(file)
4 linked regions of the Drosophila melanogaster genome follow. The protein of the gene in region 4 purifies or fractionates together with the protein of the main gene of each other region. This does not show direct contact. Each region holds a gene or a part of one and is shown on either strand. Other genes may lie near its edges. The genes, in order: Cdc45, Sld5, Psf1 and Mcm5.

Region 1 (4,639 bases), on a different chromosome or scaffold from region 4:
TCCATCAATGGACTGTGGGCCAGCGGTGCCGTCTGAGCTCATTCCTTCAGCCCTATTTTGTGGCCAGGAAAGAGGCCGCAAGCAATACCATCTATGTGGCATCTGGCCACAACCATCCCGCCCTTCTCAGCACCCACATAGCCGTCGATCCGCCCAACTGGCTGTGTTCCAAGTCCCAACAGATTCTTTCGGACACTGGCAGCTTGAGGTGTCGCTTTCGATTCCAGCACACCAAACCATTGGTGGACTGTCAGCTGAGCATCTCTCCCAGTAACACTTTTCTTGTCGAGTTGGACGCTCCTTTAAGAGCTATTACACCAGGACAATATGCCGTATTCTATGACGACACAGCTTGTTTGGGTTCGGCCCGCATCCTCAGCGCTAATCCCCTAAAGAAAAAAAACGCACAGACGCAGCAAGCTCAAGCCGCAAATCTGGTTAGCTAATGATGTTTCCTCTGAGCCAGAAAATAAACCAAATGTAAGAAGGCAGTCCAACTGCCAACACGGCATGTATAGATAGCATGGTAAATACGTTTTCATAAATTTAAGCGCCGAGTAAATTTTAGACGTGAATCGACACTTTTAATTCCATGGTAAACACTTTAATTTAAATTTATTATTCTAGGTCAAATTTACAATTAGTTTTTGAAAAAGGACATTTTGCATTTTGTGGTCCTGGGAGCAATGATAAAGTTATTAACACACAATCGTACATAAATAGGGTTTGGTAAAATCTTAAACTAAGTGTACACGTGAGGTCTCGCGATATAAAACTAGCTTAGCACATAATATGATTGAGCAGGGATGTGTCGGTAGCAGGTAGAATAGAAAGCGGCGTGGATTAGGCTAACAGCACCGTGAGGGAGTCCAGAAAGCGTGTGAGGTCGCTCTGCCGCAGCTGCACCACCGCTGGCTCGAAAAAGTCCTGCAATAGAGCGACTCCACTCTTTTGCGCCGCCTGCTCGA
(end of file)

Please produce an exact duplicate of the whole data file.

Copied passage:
4 linked regions of the Drosophila melanogaster genome follow. The protein of the gene in region 4 purifies or fractionates together with the protein of the main gene of each other region. This does not show direct contact. Each region holds a gene or a part of one and is shown on either strand. Other genes may lie near its edges. The genes, in order: Cdc45, Sld5, Psf1 and Mcm5.

Region 1 (4,639 bases), on a different chromosome or scaffold from region 4:
TCCATCAATGGACTGTGGGCCAGCGGTGCCGTCTGAGCTCATTCCTTCAGCCCTATTTTGTGGCCAGGAAAGAGGCCGCAAGCAATACCATCTATGTGGCATCTGGCCACAACCATCCCGCCCTTCTCAGCACCCACATAGCCGTCGATCCGCCCAACTGGCTGTGTTCCAAGTCCCAACAGATTCTTTCGGACACTGGCAGCTTGAGGTGTCGCTTTCGATTCCAGCACACCAAACCATTGGTGGACTGTCAGCTGAGCATCTCTCCCAGTAACACTTTTCTTGTCGAGTTGGACGCTCCTTTAAGAGCTATTACACCAGGACAATATGCCGTATTCTATGACGACACAGCTTGTTTGGGTTCGGCCCGCATCCTCAGCGCTAATCCCCTAAAGAAAAAAAACGCACAGACGCAGCAAGCTCAAGCCGCAAATCTGGTTAGCTAATGATGTTTCCTCTGAGCCAGAAAATAAACCAAATGTAAGAAGGCAGTCCAACTGCCAACACGGCATGTATAGATAGCATGGTAAATACGTTTTCATAAATTTAAGCGCCGAGTAAATTTTAGACGTGAATCGACACTTTTAATTCCATGGTAAACACTTTAATTTAAATTTATTATTCTAGGTCAAATTTACAATTAGTTTTTGAAAAAGGACATTTTGCATTTTGTGGTCCTGGGAGCAATGATAAAGTTATTAACACACAATCGTACATAAATAGGGTTTGGTAAAATCTTAAACTAAGTGTACACGTGAGGTCTCGCGATATAAAACTAGCTTAGCACATAATATGATTGAGCAGGGATGTGTCGGTAGCAGGTAGAATAGAAAGCGGCGTGGATTAGGCTAACAGCACCGTGAGGGAGTCCAGAAAGCGTGTGAGGTCGCTCTGCCGCAGCTGCACCACCGCTGGCTCGAAAAAGTCCTGCAATAGAGCGACTCCACTCTTTTGCGCCGCCTGCTCGA